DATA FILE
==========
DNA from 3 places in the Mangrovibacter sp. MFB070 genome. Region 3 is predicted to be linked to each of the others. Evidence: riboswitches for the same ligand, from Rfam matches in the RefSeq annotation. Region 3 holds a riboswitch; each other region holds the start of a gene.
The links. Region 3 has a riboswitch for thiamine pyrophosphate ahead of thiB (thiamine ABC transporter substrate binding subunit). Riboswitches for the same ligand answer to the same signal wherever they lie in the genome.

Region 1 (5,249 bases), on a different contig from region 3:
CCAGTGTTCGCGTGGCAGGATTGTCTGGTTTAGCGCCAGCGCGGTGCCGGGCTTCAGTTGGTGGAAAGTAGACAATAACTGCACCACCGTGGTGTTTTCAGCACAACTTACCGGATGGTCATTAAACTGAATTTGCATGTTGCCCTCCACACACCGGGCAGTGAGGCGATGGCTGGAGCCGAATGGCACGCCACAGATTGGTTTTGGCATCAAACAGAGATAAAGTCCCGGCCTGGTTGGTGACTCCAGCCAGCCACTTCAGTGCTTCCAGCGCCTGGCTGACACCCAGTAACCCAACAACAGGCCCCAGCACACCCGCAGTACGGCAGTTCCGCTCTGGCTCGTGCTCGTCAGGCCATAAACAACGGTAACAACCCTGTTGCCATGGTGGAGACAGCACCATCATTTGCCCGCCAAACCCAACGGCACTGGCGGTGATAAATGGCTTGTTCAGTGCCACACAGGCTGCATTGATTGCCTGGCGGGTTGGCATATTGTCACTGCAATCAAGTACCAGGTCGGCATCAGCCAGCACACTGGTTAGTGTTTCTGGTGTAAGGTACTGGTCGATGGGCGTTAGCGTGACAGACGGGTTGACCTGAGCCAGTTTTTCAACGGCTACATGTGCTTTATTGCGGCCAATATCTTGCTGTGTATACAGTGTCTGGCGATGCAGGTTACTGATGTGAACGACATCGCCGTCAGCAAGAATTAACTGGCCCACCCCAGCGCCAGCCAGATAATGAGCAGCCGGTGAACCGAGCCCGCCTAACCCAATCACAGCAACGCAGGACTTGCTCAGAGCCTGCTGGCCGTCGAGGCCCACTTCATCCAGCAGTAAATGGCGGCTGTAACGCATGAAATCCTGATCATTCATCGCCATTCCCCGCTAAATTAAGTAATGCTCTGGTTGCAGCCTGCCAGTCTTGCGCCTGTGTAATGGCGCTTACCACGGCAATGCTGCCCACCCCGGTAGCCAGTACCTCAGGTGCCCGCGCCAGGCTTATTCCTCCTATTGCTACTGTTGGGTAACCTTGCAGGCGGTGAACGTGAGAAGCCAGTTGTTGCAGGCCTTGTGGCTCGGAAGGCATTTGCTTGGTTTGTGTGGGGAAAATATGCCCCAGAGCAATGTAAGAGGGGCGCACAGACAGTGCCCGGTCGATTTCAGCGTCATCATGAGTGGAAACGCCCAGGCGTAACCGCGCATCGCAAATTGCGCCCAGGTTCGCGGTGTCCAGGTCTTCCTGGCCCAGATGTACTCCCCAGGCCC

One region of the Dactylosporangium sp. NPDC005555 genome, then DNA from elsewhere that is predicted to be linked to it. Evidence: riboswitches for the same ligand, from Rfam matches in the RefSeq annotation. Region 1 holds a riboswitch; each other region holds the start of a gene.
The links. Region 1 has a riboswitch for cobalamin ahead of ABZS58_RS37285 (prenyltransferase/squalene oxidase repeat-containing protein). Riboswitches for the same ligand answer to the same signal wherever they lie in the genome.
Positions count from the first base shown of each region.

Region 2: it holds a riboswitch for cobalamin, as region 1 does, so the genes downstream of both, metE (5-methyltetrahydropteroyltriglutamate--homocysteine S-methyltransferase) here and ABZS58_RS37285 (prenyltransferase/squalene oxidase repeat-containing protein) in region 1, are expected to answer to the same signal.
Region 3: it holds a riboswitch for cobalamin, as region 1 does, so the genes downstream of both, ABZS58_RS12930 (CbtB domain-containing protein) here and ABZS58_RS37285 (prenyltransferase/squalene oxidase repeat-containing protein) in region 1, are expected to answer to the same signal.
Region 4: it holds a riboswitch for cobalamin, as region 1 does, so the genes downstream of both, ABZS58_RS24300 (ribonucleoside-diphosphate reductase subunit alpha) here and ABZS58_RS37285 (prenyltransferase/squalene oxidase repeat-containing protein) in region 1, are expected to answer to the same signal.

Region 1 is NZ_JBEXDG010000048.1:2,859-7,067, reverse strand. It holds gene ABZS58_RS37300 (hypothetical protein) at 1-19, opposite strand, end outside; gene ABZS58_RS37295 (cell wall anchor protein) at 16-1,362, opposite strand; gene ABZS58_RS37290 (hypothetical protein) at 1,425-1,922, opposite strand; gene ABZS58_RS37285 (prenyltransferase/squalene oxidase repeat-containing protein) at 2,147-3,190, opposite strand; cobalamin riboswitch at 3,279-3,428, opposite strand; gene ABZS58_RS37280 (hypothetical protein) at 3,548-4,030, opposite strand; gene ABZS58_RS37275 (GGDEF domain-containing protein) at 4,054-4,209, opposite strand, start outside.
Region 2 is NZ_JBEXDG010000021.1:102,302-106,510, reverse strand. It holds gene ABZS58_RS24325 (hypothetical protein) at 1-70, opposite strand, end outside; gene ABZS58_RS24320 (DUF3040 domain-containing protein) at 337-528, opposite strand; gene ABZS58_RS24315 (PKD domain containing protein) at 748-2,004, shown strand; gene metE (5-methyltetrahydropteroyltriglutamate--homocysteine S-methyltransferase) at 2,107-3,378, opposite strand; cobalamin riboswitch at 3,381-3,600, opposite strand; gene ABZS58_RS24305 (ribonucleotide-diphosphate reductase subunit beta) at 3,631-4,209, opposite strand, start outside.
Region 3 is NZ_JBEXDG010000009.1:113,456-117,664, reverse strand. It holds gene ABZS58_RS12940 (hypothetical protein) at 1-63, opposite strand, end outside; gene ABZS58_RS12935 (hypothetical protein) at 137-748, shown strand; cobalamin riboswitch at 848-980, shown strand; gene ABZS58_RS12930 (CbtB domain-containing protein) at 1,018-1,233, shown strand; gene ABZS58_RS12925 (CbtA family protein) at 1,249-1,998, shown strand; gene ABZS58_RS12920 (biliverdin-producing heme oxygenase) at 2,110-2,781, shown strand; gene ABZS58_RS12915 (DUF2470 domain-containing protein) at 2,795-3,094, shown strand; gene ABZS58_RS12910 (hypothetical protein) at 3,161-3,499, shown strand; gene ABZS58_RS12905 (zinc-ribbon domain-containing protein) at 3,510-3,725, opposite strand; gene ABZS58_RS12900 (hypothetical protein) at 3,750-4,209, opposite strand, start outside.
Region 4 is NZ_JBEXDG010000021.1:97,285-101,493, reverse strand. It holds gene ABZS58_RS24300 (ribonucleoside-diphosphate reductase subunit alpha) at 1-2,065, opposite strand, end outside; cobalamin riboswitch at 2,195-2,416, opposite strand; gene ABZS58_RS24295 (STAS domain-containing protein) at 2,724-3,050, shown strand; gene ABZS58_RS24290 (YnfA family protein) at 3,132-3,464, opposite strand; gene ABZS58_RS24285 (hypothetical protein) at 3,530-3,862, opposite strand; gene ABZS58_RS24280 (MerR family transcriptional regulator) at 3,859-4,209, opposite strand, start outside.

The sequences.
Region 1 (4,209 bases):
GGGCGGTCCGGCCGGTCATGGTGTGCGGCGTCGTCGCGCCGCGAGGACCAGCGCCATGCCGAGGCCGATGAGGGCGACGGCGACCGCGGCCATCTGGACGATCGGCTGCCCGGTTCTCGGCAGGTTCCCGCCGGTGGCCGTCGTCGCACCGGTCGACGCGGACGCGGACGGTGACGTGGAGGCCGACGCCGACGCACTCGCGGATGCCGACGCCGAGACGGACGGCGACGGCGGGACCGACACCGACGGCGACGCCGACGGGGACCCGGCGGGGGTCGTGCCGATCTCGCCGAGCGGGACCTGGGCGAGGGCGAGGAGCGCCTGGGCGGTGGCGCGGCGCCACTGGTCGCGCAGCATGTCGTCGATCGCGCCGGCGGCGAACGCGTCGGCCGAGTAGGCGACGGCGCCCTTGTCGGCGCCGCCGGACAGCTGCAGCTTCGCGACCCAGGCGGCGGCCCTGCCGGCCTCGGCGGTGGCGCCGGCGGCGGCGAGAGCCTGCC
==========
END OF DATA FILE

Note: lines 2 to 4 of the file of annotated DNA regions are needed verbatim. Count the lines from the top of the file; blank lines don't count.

The links. Region 3 has a riboswitch for thiamine pyrophosphate ahead of thiB (thiamine ABC transporter substrate binding subunit). Riboswitches for the same ligand answer to the same signal wherever they lie in the genome.

Region 1 (5,249 bases), on a different contig from region 3:
CCAGTGTTCGCGTGGCAGGATTGTCTGGTTTAGCGCCAGCGCGGTGCCGGGCTTCAGTTGGTGGAAAGTAGACAATAACTGCACCACCGTGGTGTTTTCAGCACAACTTACCGGATGGTCATTAAACTGAATTTGCATGTTGCCCTCCACACACCGGGCAGTGAGGCGATGGCTGGAGCCGAATGGCACGCCACAGATTGGTTTTGGCATCAAACAGAGATAAAGTCCCGGCCTGGTTGGTGACTCCAGCCAGCCACTTCAGTGCTTCCAGCGCCTGGCTGACACCCAGTAACCCAACAACAGGCCCCAGCACACCCGCAGTACGGCAGTTCCGCTCTGGCTCGTGCTCGTCAGGCCATAAACAACGGTAACAACCCTGTTGCCATGGTGGAGACAGCACCATCATTTGCCCGCCAAACCCAACGGCACTGGCGGTGATAAATGGCTTGTTCAGTGCCACACAGGCTGCATTGATTGCCTGGCGGGTTGGCATATTGTCACTGCAATCAAGTACCAGGTCGGCATCAGCCAGCACACTGGTTAGTGTTTCTGGTGTAAGGTACTGGTCGATGGGCGTTAGCGTGACAGACGGGTTGACCTGAGCCAGTTTTTCAACGGCTACATGTGCTTTATTGCGGCCAATATCTTGCTGTGTATACAGTGTCTGGCGATGCAGGTTACTGATGTGAACGACATCGCCGTCAGCAAGAATTAACTGGCCCACCCCAGCGCCAGCCAGATAATGAGCAGCCGGTGAACCGAGCCCGCCTAACCCAATCACAGCAACGCAGGACTTGCTCAGAGCCTGCTGGCCGTCGAGGCCCACTTCATCCAGCAGTAAATGGCGGCTGTAACGCATGAAATCCTGATCATTCATCGCCATTCCCCGCTAAATTAAGTAATGCTCTGGTTGCAGCCTGCCAGTCTTGCGCCTGTGTAATGGCGCTTACCACGGCAATGCTGCCCACCCCGGTAGCCAGTACCTCAGGTGCCCGCGCCAGGCTTATTCCTCCTATTGCTACTGTTGGGTAACCTTGCAGGCGGTGAACGTGAGAAGCCAGTTGTTGCAGGCCTTGTGGCTCGGAAGGCATTTGCTTGGTTTGTGTGGGGAAAATATGCCCCAGAGCAATGTAAGAGGGGCGCACAGACAGTGCCCGGTCGATTTCAGCGTCATCATGAGTGGAAACGCCCAGGCGTAACCGCGCATCGCAAATTGCGCCCAGGTTCGCGGTGTCCAGGTCTTCCTGGCCCAGATGTACTCCCCAGGCCC